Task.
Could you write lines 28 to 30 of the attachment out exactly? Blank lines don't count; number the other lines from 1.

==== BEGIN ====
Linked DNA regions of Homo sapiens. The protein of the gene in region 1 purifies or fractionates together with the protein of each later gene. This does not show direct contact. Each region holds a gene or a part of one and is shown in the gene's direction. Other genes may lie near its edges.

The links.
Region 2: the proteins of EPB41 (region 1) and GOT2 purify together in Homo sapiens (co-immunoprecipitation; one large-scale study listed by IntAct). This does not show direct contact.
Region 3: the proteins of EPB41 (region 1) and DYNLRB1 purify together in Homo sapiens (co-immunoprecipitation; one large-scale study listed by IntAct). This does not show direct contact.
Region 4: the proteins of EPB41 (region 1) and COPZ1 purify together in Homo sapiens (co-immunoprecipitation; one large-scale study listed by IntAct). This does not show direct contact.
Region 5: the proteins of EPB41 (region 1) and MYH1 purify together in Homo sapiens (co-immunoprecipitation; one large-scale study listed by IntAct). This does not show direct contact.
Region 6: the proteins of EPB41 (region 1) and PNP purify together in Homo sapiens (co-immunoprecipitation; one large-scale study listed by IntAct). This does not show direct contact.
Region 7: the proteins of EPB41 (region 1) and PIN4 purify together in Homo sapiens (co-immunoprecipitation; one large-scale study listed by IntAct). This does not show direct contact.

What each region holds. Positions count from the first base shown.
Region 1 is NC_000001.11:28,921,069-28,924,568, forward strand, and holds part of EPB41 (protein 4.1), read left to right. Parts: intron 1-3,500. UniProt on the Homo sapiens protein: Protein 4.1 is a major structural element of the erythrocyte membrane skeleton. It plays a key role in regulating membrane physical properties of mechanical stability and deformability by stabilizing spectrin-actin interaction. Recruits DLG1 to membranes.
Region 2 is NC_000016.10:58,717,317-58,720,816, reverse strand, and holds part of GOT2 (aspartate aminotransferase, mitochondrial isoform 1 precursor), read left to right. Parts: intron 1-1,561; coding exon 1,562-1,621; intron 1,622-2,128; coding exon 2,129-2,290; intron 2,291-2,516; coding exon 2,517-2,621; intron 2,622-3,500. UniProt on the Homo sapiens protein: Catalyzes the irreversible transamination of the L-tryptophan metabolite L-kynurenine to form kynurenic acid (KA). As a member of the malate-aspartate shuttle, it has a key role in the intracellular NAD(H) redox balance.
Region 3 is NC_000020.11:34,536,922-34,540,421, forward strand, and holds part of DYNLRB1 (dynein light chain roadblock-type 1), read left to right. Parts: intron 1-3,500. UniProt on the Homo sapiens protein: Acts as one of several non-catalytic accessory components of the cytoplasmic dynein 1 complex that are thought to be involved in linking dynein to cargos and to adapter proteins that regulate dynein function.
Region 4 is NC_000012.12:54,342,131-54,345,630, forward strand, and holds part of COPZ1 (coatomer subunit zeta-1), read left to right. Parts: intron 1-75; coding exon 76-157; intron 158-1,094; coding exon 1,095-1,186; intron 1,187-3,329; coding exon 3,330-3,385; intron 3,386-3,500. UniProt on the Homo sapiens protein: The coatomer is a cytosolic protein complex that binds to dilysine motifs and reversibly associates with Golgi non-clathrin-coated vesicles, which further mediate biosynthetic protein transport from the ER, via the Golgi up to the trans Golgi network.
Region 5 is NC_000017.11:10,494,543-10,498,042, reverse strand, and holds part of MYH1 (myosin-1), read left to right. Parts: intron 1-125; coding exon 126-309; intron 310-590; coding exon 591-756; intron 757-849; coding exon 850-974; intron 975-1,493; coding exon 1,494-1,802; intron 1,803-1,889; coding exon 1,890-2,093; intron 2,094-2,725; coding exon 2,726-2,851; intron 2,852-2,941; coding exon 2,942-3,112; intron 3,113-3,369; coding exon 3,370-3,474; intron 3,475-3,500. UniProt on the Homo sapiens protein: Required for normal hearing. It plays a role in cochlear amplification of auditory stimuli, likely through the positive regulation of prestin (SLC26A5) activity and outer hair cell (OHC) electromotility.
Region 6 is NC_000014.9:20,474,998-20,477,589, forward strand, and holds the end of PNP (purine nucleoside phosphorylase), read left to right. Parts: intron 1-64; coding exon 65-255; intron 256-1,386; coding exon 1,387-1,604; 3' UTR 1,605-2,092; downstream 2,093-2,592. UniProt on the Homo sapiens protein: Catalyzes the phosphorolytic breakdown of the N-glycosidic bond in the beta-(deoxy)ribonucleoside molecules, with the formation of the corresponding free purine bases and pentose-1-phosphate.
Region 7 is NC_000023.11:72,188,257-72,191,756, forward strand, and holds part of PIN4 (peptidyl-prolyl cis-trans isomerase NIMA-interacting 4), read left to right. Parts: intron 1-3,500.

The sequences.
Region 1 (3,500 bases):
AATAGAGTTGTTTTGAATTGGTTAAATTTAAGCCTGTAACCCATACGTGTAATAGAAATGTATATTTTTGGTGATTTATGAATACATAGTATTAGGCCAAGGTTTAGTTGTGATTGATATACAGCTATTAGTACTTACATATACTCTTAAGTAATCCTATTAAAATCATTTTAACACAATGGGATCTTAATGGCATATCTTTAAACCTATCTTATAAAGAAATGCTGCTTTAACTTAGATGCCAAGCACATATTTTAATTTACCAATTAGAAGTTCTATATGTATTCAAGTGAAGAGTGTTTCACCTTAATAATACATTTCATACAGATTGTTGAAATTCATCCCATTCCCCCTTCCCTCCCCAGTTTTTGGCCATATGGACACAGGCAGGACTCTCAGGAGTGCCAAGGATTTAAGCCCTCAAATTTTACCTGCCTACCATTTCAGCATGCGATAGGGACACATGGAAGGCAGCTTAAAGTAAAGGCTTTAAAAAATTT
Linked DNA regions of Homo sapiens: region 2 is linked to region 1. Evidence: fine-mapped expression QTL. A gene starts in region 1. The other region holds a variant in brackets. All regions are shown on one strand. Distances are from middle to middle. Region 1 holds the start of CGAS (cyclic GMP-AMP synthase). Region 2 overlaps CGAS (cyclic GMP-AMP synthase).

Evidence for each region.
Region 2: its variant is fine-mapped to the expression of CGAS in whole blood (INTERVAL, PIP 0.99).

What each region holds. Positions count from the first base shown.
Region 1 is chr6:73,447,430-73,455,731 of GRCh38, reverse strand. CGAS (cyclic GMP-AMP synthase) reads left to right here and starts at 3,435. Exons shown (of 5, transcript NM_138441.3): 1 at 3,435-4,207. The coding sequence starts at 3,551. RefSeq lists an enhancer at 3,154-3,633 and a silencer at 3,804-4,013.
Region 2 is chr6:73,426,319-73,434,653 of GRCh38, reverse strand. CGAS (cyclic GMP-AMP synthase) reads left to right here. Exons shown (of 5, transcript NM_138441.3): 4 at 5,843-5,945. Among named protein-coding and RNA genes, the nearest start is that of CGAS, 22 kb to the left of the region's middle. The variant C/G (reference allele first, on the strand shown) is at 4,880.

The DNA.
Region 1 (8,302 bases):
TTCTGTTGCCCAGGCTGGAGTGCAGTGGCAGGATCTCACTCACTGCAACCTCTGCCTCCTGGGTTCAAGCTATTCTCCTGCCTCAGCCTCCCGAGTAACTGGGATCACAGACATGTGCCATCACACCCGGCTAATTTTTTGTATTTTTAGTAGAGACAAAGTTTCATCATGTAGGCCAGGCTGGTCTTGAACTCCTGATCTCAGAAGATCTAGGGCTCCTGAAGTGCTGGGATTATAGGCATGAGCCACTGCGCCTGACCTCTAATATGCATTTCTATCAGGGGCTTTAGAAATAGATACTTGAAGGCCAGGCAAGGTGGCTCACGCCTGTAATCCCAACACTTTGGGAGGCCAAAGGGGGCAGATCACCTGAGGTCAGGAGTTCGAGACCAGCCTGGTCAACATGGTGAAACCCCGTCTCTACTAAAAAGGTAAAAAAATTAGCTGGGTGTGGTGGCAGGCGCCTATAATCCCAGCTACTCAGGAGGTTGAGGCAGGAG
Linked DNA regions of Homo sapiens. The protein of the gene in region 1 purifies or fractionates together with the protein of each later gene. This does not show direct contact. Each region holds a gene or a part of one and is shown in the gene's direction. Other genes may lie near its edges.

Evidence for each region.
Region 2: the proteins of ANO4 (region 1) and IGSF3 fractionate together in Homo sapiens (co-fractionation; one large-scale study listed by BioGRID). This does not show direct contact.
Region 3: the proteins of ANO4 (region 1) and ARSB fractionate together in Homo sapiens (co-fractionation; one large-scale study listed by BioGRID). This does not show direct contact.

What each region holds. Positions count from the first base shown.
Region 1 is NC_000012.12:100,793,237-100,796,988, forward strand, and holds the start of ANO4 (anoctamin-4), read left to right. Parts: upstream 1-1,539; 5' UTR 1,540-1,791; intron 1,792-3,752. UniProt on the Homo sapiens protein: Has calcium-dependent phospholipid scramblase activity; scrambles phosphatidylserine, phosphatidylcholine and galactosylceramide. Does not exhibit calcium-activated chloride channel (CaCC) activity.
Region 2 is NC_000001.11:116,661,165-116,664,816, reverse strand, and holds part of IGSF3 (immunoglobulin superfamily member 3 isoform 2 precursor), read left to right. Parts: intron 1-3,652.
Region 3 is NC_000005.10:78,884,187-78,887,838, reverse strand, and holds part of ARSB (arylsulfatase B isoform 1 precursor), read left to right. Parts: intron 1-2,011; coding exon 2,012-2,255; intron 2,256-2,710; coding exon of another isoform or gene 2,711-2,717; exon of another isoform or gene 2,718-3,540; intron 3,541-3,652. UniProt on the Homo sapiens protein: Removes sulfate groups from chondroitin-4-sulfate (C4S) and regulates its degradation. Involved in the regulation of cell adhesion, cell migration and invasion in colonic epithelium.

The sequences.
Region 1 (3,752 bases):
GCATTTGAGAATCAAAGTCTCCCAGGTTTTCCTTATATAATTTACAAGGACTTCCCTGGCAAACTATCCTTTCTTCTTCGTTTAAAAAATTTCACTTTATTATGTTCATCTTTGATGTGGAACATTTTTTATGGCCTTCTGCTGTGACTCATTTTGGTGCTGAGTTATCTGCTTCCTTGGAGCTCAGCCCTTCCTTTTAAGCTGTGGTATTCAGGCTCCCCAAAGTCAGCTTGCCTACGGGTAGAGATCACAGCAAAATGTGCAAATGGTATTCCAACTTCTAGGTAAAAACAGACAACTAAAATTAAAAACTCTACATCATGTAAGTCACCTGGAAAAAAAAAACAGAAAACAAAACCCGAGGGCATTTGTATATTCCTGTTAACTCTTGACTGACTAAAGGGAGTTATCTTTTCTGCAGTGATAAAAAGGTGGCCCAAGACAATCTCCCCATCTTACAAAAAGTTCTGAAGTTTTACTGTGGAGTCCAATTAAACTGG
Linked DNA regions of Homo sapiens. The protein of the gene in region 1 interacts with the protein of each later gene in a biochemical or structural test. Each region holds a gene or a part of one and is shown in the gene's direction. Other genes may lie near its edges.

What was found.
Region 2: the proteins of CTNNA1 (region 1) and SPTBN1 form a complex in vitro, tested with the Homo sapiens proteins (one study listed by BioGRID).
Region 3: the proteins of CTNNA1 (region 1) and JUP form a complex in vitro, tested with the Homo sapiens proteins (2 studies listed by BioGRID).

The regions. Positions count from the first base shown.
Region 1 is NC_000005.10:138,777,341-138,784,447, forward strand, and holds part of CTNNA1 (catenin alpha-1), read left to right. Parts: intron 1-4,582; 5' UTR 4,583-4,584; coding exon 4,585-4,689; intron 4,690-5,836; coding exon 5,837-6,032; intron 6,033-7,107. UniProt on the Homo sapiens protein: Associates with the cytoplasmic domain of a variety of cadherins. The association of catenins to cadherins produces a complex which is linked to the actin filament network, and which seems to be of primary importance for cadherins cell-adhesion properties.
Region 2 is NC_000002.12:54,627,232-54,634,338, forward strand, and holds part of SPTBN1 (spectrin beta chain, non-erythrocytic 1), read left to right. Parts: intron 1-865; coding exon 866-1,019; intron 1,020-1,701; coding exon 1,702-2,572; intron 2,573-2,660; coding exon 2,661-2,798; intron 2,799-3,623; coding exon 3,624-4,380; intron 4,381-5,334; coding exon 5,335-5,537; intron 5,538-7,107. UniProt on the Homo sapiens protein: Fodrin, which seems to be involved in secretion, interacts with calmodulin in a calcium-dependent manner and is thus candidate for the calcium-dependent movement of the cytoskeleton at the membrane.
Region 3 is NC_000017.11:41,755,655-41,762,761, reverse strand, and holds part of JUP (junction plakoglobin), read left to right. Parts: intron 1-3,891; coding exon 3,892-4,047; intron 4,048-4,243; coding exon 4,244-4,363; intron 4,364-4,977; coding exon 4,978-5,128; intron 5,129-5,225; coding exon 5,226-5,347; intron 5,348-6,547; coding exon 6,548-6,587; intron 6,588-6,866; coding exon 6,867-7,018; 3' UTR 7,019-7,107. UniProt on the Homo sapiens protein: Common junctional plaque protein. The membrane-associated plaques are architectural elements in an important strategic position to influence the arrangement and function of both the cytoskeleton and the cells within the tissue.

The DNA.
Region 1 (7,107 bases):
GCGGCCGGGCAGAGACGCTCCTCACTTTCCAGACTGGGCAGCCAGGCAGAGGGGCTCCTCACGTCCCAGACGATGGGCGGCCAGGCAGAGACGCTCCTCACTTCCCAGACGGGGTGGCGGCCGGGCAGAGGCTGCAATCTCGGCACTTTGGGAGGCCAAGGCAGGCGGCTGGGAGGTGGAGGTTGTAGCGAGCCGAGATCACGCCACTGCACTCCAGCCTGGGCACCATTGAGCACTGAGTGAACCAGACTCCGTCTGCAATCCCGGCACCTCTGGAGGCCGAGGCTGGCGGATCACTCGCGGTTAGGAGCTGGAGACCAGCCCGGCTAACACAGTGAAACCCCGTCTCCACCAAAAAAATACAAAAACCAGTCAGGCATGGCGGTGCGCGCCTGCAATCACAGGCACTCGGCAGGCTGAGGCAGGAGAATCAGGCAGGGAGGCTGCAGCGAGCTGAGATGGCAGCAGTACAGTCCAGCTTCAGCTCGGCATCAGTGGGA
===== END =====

TTCTGTTGCCCAGGCTGGAGTGCAGTGGCAGGATCTCACTCACTGCAACCTCTGCCTCCTGGGTTCAAGCTATTCTCCTGCCTCAGCCTCCCGAGTAACTGGGATCACAGACATGTGCCATCACACCCGGCTAATTTTTTGTATTTTTAGTAGAGACAAAGTTTCATCATGTAGGCCAGGCTGGTCTTGAACTCCTGATCTCAGAAGATCTAGGGCTCCTGAAGTGCTGGGATTATAGGCATGAGCCACTGCGCCTGACCTCTAATATGCATTTCTATCAGGGGCTTTAGAAATAGATACTTGAAGGCCAGGCAAGGTGGCTCACGCCTGTAATCCCAACACTTTGGGAGGCCAAAGGGGGCAGATCACCTGAGGTCAGGAGTTCGAGACCAGCCTGGTCAACATGGTGAAACCCCGTCTCTACTAAAAAGGTAAAAAAATTAGCTGGGTGTGGTGGCAGGCGCCTATAATCCCAGCTACTCAGGAGGTTGAGGCAGGAG
Linked DNA regions of Homo sapiens. The protein of the gene in region 1 purifies or fractionates together with the protein of each later gene. This does not show direct contact. Each region holds a gene or a part of one and is shown in the gene's direction. Other genes may lie near its edges.

Evidence for each region.